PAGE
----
Splashes of red often symbolize power or potency; a flake of fine gold leaf reflects the preciousness and fragility of a creature or scene. Both are redolent of Africa suggesting the vulnerability, yet strength of the continent that is in danger of being overshadowed by contemporary values. Joubert uses deep swathes of pigment to create movement across the canvas leading the viewer on a journey to unravel disturbing details, awakening an often-dormant recognition in those that share his passion.

Today, Keith Joubert lives and works in the Selati Game Reserve, in the lowveld region of north-eastern South Africa – close to Kruger National Park. His studio is an open thatched construction overlooking a waterhole. He is revisiting the lowveld after many years of living in remote northern Botswana. In the cycles of life that he so often refers to, his own has brought him back to the place where it all began.

Keith in Savuti

However, the importance of being constantly able to view his environment with ‘new’ eyes keeps him from settling down in any one place. Living closely with his subject matter promotes immediacy in his work – it is a working ethic that he believes in implicitly.

From his current studio base, Joubert now travels north, west and east – perpetually seeking little known corners of the continent. His vehicle is a working tool that has been adapted for travel over often rough and unforgiving roads in remote areas. It is a matter of survival that it be reliable.

Whilst travelling he keeps his notebook to hand and continually jots down notes and sketches in his peculiar shorthand. On return to the studio he then works directly onto the canvas. Sketching in the main subject mater with bold, courageous brush strokes. Once the structure of the composition is laid out in this way, he continues to lay on colour filling out the background and creating textures with the thickness of the oil paint. Having structured the composition in his mind and notebook, Joubert’s working technique is relatively fast. This enables his paintings to capture and exude the freshness and energy of spontaneity – often enhanced by chance and accident in the behavior of the paint.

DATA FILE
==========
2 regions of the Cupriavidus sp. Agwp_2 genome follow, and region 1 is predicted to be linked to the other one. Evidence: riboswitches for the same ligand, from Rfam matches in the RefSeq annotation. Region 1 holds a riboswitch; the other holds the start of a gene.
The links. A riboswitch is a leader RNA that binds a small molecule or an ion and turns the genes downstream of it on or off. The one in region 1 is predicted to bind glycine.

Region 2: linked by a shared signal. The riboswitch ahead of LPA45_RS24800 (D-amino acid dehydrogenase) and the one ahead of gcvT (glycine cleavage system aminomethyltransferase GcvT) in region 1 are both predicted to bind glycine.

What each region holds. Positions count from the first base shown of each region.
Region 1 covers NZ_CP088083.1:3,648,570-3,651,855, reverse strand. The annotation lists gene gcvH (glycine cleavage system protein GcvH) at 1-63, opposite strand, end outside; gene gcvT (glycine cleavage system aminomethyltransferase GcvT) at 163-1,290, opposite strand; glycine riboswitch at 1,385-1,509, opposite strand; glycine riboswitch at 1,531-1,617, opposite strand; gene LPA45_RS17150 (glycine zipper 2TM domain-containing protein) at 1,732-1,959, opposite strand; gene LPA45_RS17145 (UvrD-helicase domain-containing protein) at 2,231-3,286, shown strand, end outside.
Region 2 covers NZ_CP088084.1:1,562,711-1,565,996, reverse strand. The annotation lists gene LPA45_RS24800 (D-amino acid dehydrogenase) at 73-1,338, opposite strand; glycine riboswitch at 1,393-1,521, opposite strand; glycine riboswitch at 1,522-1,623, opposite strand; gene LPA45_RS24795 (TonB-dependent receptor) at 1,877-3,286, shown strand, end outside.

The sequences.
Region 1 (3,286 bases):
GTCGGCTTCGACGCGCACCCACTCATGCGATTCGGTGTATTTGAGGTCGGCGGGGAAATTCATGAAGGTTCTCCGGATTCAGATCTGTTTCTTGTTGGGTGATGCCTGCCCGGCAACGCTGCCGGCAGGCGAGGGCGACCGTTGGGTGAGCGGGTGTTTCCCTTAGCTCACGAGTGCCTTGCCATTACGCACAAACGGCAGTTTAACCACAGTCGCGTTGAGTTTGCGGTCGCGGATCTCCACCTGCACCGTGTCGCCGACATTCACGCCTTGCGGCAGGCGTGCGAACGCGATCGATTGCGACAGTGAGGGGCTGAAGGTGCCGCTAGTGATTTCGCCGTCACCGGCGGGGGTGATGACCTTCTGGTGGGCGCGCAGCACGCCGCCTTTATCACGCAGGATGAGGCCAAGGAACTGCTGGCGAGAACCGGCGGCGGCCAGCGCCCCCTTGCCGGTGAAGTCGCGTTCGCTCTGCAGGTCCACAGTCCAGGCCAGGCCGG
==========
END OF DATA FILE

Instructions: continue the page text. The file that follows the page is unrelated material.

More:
Delicate line work overlaying the main theme has become a hallmark of Joubert’s work. Designs flow seemingly effortlessly from his brush as he picks out the exquisite forms that combine to suggest the specific atmosphere of a particular area. Mythical totem figures co-exist with finely drawn elephants, lizards or birds – suggesting the spiritual and historic involvement of man with his natural environment.

“The graphic images selected in conjunction with the focal subject matter must enhance the image and even tell a story,” explains Joubert. “For example, images like the chameleon, serpents, lizards, or frogs are all images of power and sometimes of sinister change or transition. Some other images like ammonites, skulls, or footprints, are just indications of a much older African evolution. Possibly, by explanation, a set of symbols relevant to a warrior or male lion would be very different to the images related to a fisherman or soft antelope herds.”

On Joubert’s canvases, earthy and abstract imagery intermingle with the mysterious and magical – offering both reality and the transcendent together. The contrasts inherent in Joubert’s treatment of both ideologies perhaps reflect a deeper conflict within himself.

Joubert does not talk easily about himself, preferring to talk about his creativity as an almost separate entity. Ever thankful for the opportunities it has brought him; he belies the years of uncompromising dedication and hard work that have honed his skills.

Although he is African born and raised, there is nevertheless a vestigial pull of genealogy that is fundamentally European. He is continually grappling with the conflict between his own history and traditions, and his deep fascination and longing for Africa. This dichotomy, does however enable him to view Africa from both standpoints, and thus to sense intuitively, and pinpoint, the very characteristics that depict the essence of the place.